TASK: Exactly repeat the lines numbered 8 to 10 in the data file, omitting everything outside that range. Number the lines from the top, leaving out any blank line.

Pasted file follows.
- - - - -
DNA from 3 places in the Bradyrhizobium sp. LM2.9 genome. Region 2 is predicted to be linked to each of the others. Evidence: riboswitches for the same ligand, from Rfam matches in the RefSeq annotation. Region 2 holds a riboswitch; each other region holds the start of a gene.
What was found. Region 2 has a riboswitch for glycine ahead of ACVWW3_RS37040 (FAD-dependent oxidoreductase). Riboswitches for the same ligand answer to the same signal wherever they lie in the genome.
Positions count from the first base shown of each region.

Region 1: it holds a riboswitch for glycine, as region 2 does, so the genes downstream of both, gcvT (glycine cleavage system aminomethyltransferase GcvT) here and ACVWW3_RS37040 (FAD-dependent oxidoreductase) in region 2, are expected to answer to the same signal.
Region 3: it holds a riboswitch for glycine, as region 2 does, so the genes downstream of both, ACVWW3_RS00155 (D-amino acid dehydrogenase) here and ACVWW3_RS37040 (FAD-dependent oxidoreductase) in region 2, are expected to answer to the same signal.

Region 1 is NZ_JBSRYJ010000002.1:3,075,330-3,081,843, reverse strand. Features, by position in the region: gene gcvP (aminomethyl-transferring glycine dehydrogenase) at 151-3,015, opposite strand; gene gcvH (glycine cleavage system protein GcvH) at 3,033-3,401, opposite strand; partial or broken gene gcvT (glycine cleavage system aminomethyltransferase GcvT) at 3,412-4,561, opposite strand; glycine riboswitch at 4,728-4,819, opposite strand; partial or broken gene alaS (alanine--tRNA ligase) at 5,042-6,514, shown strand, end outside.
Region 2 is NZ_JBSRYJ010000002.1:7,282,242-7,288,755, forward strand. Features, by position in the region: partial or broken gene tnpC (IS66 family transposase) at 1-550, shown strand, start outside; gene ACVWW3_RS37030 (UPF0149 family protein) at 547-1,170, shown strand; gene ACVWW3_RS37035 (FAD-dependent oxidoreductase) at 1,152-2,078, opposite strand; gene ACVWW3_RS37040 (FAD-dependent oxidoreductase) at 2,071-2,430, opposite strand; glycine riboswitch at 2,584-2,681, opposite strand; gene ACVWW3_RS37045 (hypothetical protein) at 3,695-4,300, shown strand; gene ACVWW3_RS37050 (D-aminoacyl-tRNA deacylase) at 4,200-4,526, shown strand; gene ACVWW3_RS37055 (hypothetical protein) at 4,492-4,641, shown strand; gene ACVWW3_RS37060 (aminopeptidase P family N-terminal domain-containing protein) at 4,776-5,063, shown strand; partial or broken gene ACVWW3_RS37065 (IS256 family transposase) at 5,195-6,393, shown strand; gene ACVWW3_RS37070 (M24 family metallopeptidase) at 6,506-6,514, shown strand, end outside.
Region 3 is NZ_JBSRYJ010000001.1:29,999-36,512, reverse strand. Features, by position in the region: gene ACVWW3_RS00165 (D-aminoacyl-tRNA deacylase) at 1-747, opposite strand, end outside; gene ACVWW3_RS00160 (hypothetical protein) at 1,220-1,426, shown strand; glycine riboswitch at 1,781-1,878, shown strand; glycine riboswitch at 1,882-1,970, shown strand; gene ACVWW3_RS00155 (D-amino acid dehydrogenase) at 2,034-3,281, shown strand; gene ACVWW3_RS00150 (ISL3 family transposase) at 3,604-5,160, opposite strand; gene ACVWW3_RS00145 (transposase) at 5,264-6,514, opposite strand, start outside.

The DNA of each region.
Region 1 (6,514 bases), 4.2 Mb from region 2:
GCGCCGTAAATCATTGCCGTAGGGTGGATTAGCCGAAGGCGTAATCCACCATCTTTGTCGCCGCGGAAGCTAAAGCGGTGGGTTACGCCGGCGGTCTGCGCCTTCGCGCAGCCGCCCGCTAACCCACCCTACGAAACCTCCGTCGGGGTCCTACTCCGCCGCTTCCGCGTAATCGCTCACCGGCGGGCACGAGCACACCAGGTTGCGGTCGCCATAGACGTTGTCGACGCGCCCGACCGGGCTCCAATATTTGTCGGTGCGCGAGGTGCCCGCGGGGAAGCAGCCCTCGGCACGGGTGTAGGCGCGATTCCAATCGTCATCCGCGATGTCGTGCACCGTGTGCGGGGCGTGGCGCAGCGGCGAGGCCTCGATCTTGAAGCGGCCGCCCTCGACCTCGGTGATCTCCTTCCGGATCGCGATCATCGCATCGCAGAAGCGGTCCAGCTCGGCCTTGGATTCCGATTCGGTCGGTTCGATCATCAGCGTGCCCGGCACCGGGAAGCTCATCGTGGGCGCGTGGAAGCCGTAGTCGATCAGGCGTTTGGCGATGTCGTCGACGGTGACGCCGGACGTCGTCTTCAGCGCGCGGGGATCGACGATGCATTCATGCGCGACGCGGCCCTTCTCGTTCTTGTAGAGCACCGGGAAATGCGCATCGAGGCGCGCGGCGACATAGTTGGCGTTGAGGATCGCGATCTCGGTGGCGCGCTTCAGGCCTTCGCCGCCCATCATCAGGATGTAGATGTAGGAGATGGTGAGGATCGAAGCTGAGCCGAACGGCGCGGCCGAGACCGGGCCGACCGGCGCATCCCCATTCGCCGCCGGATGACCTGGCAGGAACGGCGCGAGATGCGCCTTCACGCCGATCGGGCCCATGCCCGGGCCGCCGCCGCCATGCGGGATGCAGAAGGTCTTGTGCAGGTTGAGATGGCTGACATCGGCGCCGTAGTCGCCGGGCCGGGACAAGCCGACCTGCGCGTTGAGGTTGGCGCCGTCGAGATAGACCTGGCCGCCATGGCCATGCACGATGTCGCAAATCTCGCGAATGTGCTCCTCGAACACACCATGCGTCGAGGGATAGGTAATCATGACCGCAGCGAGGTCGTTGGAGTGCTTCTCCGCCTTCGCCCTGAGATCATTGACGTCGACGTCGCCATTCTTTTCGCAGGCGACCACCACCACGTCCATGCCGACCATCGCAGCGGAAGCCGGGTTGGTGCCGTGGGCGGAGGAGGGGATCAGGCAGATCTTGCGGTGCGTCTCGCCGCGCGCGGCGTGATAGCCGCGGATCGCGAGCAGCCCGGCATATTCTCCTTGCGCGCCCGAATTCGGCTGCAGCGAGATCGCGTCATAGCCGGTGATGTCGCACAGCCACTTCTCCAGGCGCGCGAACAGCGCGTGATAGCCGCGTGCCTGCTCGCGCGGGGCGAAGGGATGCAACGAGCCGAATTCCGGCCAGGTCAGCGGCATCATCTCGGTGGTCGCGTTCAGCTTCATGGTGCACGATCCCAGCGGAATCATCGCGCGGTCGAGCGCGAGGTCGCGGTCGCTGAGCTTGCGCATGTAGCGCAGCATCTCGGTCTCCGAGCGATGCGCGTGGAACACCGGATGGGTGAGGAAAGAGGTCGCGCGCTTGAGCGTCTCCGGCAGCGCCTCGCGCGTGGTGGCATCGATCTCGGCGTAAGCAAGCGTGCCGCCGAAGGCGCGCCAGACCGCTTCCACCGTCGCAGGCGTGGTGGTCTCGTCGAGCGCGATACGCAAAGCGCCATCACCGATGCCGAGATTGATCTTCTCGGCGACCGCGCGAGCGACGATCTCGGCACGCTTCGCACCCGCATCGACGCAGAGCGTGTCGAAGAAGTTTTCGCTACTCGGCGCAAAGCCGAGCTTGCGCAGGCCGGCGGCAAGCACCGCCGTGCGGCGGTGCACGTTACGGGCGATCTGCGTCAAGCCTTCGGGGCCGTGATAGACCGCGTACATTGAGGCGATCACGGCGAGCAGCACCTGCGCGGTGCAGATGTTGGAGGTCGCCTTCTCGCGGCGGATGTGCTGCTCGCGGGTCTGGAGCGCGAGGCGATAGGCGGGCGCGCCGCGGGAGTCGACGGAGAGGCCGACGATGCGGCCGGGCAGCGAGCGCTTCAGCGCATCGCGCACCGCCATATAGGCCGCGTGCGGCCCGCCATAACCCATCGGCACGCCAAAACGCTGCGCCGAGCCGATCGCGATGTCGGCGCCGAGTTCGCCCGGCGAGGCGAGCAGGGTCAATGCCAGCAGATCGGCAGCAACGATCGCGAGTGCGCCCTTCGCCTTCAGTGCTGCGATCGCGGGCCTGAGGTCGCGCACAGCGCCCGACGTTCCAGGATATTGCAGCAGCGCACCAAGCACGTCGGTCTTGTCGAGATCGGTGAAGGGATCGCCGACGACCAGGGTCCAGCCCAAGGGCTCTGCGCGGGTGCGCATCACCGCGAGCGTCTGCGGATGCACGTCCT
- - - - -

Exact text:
Region 3 is NZ_JBSRYJ010000001.1:29,999-36,512, reverse strand. Features, by position in the region: gene ACVWW3_RS00165 (D-aminoacyl-tRNA deacylase) at 1-747, opposite strand, end outside; gene ACVWW3_RS00160 (hypothetical protein) at 1,220-1,426, shown strand; glycine riboswitch at 1,781-1,878, shown strand; glycine riboswitch at 1,882-1,970, shown strand; gene ACVWW3_RS00155 (D-amino acid dehydrogenase) at 2,034-3,281, shown strand; gene ACVWW3_RS00150 (ISL3 family transposase) at 3,604-5,160, opposite strand; gene ACVWW3_RS00145 (transposase) at 5,264-6,514, opposite strand, start outside.

The DNA of each region.
Region 1 (6,514 bases), 4.2 Mb from region 2: